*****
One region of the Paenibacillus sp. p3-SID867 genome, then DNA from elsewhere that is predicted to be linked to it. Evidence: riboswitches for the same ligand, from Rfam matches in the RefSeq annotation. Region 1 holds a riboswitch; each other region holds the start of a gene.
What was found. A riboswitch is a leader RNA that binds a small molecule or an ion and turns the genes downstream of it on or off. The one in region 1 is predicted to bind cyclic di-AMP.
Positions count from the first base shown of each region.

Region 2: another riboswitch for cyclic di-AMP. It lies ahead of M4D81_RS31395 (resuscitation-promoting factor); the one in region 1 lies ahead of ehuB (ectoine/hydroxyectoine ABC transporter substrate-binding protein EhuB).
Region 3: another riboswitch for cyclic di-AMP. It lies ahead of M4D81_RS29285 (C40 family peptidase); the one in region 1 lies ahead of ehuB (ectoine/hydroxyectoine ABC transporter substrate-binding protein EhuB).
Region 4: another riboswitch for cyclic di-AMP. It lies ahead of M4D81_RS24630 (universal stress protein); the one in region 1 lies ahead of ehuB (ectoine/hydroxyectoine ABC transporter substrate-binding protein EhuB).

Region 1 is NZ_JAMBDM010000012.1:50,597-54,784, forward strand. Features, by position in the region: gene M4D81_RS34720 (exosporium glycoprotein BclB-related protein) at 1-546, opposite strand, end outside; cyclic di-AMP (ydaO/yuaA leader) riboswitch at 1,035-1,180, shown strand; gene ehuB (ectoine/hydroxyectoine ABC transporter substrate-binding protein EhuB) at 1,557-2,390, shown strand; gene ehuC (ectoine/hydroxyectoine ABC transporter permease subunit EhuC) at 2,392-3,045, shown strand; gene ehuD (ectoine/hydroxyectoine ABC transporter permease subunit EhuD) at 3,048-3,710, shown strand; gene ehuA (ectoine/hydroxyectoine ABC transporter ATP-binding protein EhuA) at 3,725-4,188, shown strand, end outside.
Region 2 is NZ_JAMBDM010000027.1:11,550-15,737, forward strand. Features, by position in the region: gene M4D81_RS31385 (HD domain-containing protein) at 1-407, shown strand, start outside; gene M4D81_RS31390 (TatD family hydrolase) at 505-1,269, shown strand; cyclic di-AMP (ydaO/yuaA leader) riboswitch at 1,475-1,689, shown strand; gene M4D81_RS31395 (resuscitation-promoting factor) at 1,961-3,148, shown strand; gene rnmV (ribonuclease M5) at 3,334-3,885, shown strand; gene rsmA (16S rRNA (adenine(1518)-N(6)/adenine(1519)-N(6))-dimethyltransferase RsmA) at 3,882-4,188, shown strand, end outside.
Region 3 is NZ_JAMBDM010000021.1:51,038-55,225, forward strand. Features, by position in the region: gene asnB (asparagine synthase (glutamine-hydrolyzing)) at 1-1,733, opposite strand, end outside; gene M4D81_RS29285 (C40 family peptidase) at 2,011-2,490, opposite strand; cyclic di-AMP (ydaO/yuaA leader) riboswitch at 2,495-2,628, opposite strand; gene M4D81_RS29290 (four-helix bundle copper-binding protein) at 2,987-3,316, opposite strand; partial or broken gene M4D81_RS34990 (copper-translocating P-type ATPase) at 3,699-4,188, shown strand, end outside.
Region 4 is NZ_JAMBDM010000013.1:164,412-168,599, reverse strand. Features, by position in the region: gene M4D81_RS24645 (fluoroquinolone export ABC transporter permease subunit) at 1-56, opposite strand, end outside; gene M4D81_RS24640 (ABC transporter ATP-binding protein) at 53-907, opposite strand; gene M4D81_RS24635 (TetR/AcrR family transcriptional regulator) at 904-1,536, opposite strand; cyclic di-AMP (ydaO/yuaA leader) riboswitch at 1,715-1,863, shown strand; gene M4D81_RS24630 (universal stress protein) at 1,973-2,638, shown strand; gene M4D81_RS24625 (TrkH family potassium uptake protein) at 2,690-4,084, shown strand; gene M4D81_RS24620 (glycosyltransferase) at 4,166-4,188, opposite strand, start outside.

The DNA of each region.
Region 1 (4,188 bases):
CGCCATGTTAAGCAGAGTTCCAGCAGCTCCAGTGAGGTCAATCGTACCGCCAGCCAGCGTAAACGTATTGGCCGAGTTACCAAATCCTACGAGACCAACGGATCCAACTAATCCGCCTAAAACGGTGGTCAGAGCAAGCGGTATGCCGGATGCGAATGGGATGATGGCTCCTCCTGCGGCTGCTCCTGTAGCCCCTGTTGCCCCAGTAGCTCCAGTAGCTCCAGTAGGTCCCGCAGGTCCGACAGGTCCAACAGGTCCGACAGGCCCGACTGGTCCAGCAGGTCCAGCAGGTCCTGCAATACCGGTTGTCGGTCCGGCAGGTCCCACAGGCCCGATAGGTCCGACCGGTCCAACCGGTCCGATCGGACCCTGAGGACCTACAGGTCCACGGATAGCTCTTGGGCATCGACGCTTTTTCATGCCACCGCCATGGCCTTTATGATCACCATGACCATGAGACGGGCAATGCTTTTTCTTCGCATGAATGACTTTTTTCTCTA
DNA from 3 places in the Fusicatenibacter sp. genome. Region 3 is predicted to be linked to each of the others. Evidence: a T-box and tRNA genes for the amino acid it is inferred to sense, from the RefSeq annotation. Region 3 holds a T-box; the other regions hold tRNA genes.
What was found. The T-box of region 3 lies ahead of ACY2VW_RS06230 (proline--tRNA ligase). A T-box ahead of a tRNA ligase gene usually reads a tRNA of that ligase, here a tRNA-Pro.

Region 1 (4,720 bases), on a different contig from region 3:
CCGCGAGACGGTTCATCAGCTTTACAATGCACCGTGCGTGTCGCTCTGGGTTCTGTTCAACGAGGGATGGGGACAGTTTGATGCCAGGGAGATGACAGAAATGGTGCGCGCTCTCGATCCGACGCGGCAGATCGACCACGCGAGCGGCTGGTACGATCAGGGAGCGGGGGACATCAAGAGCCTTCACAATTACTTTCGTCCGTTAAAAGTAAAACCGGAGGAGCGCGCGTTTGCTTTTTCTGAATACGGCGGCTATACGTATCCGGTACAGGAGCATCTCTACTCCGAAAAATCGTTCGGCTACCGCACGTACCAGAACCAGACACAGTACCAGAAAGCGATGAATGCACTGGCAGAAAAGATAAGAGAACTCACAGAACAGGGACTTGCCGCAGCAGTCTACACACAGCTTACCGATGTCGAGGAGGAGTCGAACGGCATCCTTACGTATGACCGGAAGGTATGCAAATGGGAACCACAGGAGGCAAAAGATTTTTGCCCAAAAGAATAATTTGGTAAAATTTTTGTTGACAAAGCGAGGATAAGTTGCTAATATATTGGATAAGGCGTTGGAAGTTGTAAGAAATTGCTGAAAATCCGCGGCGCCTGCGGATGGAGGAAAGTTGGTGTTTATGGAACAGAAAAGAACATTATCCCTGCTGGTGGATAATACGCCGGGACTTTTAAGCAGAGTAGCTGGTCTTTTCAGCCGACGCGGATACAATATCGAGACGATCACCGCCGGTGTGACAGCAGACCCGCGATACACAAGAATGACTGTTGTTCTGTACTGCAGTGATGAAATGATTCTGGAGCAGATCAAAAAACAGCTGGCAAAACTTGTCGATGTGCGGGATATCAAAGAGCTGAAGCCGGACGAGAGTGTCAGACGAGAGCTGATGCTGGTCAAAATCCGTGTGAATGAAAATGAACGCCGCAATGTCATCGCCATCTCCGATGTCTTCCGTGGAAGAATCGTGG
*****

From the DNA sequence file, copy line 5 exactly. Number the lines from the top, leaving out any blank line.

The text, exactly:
Region 3: another riboswitch for cyclic di-AMP. It lies ahead of M4D81_RS29285 (C40 family peptidase); the one in region 1 lies ahead of ehuB (ectoine/hydroxyectoine ABC transporter substrate-binding protein EhuB).